A secondary school English department in West Sussex is turned upside down by a series of bookish killings.
Clare Cassidy is heading into middle age with just her teenage daughter, her faithful dog, her diary, and her teaching job to occupy her time. The most exciting part of her life may be the biography she hopes to write of R.M. Holland, a writer of gothic tales who once lived in the school where she works. But when one of her colleagues in the English department at Talgarth High is found murdered with a line from "The Stranger," the very same Holland story that has long obsessed Clare, left on a Post-it next to her body, she quickly realizes the murderer must be someone who knows an awful lot about her. This suspicion is confirmed when, the day before Halloween, Clare discovers that someone else has left her a note in her own diary. As the violence escalates, Clare and the police must figure out why the killer seems so fixated on Clare—and what a supernaturally tinged tale more than a hundred years old has to do with the quiet lives of small-town Brits. Griffiths alternates points of view among Clare, her 15-year-old daughter, Georgie, and DS Harbinder Kaur, the queer policewoman in charge of the murder investigation. Thrown into the mix are excerpts from "The Stranger," itself a delicious homage to writers like M.R. James. Though all these ingredients occasionally cause some structural unwieldiness, Griffiths (The Vanishing Box, 2018, etc.) hits a sweet spot for readers who love British mysteries and who are looking for something to satisfy an itch once Broadchurch has been binged and Wilkie Collins reread.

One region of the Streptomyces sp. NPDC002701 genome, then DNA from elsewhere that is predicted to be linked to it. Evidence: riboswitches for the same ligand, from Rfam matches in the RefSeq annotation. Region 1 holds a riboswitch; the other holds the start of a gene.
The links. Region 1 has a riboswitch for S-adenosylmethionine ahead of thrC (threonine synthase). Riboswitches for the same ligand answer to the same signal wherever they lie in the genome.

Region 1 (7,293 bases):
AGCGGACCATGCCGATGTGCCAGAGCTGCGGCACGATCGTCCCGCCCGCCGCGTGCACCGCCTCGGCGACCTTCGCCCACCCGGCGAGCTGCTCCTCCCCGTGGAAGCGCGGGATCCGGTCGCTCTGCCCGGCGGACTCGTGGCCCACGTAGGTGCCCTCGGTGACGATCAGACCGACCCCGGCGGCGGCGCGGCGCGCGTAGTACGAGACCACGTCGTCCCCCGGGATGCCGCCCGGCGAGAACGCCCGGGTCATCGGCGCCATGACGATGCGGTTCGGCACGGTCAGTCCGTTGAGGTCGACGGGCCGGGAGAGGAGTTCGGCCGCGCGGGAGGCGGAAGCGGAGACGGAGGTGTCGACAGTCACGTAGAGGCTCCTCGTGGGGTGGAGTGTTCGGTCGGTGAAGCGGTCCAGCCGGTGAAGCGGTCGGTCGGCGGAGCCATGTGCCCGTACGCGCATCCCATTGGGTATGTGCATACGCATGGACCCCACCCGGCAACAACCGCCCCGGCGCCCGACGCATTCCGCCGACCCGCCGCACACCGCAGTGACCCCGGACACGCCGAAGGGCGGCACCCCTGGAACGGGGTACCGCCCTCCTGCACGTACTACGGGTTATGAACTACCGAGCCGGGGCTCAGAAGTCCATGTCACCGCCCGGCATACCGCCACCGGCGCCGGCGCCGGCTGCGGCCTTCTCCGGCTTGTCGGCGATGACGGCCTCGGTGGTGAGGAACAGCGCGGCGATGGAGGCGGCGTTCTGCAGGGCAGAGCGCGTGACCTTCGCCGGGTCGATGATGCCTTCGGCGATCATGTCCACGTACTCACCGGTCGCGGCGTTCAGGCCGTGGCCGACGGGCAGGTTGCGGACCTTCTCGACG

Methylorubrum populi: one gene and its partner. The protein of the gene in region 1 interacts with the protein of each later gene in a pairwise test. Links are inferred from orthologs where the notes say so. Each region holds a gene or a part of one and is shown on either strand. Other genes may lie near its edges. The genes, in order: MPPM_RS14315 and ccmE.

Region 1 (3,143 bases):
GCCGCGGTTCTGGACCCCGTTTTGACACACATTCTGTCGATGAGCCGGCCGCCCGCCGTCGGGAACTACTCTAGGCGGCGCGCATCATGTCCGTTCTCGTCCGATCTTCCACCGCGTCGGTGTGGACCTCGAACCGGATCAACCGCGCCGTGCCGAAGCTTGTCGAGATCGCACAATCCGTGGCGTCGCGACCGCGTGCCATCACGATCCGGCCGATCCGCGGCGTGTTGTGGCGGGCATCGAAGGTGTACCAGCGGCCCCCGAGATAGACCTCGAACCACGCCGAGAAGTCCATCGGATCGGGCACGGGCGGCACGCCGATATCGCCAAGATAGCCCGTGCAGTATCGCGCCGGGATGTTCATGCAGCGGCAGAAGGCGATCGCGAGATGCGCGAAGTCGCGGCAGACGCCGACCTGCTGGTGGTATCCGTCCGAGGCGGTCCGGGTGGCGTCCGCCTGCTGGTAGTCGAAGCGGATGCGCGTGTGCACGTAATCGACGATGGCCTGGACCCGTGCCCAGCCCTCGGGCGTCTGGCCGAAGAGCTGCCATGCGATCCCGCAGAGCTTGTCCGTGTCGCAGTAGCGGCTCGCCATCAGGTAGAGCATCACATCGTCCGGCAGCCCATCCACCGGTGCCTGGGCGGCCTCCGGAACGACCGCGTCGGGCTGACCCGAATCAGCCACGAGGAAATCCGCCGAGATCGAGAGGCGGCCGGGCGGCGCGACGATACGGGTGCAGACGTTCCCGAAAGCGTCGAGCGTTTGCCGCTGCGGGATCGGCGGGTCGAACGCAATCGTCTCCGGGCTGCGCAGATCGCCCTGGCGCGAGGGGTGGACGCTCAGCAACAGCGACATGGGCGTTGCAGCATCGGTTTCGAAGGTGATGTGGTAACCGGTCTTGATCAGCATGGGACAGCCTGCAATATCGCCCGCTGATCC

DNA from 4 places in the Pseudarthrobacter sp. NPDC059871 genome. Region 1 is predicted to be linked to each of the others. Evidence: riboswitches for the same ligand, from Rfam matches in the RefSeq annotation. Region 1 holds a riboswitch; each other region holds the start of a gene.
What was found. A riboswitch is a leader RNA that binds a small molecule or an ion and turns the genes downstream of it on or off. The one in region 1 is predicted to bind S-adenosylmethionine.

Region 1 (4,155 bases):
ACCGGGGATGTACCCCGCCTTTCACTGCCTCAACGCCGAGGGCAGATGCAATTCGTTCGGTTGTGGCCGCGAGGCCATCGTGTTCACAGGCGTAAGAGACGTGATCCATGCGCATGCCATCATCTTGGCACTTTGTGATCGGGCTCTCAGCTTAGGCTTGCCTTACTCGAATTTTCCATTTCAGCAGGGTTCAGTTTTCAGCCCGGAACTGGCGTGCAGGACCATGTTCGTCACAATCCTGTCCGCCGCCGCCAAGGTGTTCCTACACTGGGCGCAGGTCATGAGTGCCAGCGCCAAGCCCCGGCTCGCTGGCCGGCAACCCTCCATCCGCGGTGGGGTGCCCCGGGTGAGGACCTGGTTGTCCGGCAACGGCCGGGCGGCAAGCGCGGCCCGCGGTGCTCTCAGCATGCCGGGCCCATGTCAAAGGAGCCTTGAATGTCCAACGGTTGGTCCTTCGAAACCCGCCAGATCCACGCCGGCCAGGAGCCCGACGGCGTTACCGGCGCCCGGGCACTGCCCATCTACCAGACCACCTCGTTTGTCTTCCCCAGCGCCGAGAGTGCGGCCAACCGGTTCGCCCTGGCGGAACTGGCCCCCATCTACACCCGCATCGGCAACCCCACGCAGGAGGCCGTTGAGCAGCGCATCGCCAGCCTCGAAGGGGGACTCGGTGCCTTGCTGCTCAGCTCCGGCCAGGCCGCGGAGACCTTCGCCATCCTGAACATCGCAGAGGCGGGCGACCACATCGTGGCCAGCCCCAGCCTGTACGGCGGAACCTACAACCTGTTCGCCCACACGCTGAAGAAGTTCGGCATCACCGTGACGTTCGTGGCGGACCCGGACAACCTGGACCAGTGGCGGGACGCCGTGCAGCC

Griffiths, who is known for the Magic Men mysteries and the Ruth Galloway series, has written her first stand-alone novel with immensely pleasurable results.